Payday loans are short-term loans. The loans range from 13 to 120 days. The most you can borrow is 25% of your gross monthly income or $1000 whichever is less. The finance charges, fees or interest (whichever term you prefer) are extremely high compared to other forms of credit.
Here’s an example, let’s say you borrow $300 until your next payday. You write a postdated check or provide checking account access for the next payday, for $345 ($45 in finance charges or the equivalent of 390% in interest).
When payback day comes, you either pay directly or the lender cashes the post-dated check or debits your checking account. Depending on which state you live in, you may be able to extend or roll-over the loans which of course means more finance charges.
Following are some of the issues with payday loans:
Following are six unsavory business practices used by unscrupulous payday lenders. They are:
Less than full or no disclosure of terms- One borrower received a cash advance for $350. Each payday, his checking account got debited for $90. After about $400 worth of debits, only $50 of it went toward the principal. He claimed he didn’t receive any disclosures. In fact, he claimed they told him,” We are not responsible for what our agents told you.”
False Advertising The advertisement read “Online Cash Advance, No Credit Check, No Bank Account, No Problem…”
This consumer believed the ad. He thought he was completing an online cash advance form only. However, the form contained questions about his credit and also asked for bank account information. The consumer answered the questions.
Then he noticed there were non-disclosed charges. He didn’t go any further with the application process. However, five days later his account was debited for one of the fees.
Non responsiveness- One consumer received a cash advance. He noticed $120 being deducted from his account every two weeks. After eight months, $1920 in deductions and repeated calls and messages, he never received a response from the firm.
Deceptive Practices- One consumer provided his bank account information in box 1. Then he noticed a onetime $99 fee and a $14.00 member monthly membership would be assessed. He didn’t want to incur that so he stopped the completing the application. He thought the process was over.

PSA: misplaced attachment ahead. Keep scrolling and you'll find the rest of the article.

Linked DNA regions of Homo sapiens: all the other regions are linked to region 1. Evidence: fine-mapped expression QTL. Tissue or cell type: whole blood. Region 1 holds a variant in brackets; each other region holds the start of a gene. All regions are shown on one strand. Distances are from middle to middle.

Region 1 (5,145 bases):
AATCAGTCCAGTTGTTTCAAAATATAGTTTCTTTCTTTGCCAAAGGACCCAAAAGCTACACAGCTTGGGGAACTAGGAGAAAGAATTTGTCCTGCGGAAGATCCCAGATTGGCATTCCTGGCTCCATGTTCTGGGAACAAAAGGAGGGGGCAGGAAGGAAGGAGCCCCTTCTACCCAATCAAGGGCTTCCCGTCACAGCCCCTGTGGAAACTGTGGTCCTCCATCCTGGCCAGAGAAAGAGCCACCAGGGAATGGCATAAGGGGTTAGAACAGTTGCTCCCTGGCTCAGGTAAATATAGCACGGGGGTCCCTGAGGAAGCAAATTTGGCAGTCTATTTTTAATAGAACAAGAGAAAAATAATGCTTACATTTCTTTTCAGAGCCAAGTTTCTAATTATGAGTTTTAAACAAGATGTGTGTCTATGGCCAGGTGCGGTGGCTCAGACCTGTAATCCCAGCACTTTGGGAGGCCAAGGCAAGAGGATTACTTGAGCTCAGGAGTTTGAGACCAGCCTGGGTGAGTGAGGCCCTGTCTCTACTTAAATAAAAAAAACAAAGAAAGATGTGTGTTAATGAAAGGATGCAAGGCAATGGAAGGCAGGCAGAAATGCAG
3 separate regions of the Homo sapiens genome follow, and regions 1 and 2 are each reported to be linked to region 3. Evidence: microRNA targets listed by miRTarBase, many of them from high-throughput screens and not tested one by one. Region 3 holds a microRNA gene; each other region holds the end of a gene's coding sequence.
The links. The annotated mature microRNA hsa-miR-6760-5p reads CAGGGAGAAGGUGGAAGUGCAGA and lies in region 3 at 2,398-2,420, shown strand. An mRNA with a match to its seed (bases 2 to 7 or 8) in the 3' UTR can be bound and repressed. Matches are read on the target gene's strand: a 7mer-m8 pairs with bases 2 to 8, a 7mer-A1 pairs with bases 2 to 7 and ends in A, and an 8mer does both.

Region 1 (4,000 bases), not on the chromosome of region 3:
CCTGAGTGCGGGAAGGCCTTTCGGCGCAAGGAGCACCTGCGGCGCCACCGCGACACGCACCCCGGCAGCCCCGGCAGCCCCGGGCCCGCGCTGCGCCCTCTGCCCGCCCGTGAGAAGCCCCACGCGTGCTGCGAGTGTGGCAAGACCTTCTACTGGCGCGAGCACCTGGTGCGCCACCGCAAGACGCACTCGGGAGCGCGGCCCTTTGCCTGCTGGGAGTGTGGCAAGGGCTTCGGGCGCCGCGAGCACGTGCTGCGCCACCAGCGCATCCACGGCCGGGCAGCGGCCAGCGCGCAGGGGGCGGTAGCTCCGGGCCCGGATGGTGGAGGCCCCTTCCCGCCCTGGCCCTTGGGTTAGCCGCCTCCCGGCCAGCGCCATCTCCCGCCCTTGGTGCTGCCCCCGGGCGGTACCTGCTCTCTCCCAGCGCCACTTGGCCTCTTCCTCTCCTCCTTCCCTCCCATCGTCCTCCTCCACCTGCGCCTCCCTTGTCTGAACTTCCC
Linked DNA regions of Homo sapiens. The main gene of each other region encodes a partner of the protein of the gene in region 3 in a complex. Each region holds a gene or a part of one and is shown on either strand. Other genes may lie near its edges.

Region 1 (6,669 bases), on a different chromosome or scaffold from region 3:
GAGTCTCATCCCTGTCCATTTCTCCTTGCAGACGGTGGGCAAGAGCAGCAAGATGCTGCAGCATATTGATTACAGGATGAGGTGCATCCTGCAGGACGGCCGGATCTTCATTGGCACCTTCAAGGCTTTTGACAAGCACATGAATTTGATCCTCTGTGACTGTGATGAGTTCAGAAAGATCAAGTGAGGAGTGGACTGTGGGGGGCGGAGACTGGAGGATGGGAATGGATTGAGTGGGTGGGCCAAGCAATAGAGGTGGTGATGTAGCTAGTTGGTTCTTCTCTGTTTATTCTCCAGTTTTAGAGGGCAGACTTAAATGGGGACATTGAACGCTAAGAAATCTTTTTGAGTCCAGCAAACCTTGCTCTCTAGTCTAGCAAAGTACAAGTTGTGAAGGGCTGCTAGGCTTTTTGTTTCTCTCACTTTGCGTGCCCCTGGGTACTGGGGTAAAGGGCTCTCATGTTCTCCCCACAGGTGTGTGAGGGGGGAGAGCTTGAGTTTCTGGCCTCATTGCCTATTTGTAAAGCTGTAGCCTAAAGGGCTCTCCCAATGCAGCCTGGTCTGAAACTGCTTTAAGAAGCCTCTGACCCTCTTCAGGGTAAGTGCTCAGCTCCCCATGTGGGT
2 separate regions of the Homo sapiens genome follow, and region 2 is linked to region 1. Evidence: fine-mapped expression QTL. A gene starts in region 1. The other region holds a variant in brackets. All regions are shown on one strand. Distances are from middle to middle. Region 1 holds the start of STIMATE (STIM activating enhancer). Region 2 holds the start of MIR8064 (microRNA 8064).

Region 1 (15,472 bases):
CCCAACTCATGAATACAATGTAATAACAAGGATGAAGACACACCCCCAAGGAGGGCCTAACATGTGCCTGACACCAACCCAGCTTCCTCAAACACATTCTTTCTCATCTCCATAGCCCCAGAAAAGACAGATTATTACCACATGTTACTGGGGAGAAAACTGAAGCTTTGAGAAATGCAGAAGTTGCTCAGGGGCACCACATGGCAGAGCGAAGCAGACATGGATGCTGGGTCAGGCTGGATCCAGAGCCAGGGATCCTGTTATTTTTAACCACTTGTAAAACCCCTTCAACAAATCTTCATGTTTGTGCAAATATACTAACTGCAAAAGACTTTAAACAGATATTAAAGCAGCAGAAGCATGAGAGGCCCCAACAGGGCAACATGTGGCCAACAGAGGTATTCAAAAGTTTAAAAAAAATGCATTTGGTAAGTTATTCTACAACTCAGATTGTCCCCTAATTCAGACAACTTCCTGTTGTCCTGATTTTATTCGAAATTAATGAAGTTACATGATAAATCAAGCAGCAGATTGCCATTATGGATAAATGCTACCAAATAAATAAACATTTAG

However, five days later, $99 got debited from his account. As he put it, “Box 1 is where the nightmare was confirmed”.
Deceptive practices 2- This consumer borrowed $300 with the expectation he would pay back $390 on the next payday. However, when the day came, only $90 got debited from his account. This caused a rollover of the principal and another $90 fee.
This was despite the fact he claimed he contacted the company only to be treated rudely and be told they never received his request for the full payment to be debited.
Harassment- One consumer experienced very aggressive collection practices (Payday companies need to follow the same laws as other creditors when collecting debts.). This began with calls at home and at work. The calls continued to his boss and even his boss’s boss.
This went on to the point where the collector called the consumer and said he had his boss’s boss on the phone (untrue) and he was going to conference the consumer in.
No loan received but account still debited- One consumer on disability trying to borrow $200, was told he had to send more employment information. Having changed his mind about the loan he did not do so.
He never received a loan but did get a $33.98 charge debited from his account. This caused him to receive a $35 overdraft.
No loan received but account still debited #2- One consumer posted a story of how he got called at work from a representative at a company. He was told he was being sued and needed a lawyer.
The company representative said the consumer owed money for a payday loan. The consumer claimed he never received a payday loan, ever.
Buyer Beware of Payday Loans
If there was ever a case of buyer beware, payday loans seems to be it. It appears the minute you provide your bank account information, you’re ripe for all type of financial mayhem.
Plus, what happens is that many people realize they’re in no better financial shape when the loan becomes due than they were the first time they borrowed the money. Because of this, they can get caught up in an awful cycle of constantly borrowing and extending payday loans. This quickly becomes a type of expensive financial quicksand.
In fact, the payday loan company counts on, and maybe even subtly encourages rollovers. They know that most people will not have the funds to pay back the loan along with the finance charges when they’re due. As a result, the borrower will be forced into another extension with additional fees and on and on and on.
As a result, any consumer considering this type of loan really needs to do research about the payday loan company prior to giving their financial information to one of these firms. There are some decent payday loan companies out there. But they can be tough to ferret out from the ones who use any of these six unsavory business practices.